The jury, which delivered its verdicts following an 11-week trial, cleared two other men on all charges against them, the Manchester Evening News reported. All of the defendants were from the Rochdale and Oldham areas.
The nine who were found guilty are to be sentenced Wednesday, The Mirror said.
They were convicted of abusing five vulnerable girls between 2008 and 2010, but authorities believe there were as many as 47 victims -- some of them as young as 13 who were runaways or in the care of social services -- and perhaps as many as 50 other men may have taken part.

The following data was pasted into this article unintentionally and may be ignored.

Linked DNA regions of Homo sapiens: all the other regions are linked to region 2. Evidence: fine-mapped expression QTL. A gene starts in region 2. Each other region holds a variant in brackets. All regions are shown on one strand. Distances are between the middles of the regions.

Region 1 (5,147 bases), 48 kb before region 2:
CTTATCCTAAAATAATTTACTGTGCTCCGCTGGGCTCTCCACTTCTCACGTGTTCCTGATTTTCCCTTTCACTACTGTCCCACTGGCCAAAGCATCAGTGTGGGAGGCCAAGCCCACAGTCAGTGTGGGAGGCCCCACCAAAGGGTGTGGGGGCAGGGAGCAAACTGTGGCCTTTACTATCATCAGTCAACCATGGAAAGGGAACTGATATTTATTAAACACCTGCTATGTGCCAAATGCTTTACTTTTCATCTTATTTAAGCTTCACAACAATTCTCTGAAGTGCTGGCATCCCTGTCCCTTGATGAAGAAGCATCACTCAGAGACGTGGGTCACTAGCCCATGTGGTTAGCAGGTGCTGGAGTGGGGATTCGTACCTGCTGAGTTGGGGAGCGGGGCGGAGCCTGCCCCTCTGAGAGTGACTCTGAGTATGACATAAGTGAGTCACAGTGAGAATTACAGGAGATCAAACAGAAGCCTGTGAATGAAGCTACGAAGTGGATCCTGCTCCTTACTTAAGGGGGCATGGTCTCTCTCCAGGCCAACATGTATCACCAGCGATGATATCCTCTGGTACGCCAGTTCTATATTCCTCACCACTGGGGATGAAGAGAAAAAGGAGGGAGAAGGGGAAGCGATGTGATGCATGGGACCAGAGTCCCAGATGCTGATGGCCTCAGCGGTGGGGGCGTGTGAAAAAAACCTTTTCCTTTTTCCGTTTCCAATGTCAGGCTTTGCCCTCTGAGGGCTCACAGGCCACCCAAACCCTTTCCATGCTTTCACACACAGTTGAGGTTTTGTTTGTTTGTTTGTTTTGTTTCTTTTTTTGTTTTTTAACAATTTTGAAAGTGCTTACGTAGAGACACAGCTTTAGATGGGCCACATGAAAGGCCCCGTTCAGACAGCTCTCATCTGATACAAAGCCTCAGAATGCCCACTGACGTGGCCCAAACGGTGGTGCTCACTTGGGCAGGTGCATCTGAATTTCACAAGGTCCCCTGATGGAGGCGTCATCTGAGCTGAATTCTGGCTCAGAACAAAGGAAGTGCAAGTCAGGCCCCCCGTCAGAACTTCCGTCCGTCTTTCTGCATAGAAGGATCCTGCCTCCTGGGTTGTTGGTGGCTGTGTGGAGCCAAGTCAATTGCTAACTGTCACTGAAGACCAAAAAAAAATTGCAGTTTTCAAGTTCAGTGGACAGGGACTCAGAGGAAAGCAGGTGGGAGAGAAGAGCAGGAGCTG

Most of the men are taxi drivers and restaurant workers from Rochdale's Pakistani community and were married with children, the Evening News said. Prosecutors said they gave the girls free food and alcohol while grooming them for sex.
"These offenses are the worst offenses you can possibly imagine against vulnerable young children," Greater Manchester Detective Chief Superintendent Mary Doyle said after the verdicts. "Let's not shy away from the fact the victims are children. It was pure evil. They were exploiting the vulnerable in our society for their own gratification.
"They groomed their victims who introduced them to other girls. They would supply them with alcohol and kebabs and free taxi rides and actually some of the girls thought they were in a genuine relationship. It was sustained.
"They were raped and subjected to humiliation and degradation. You cannot think of a worse set of offenses. In some instance it was several men at a time."
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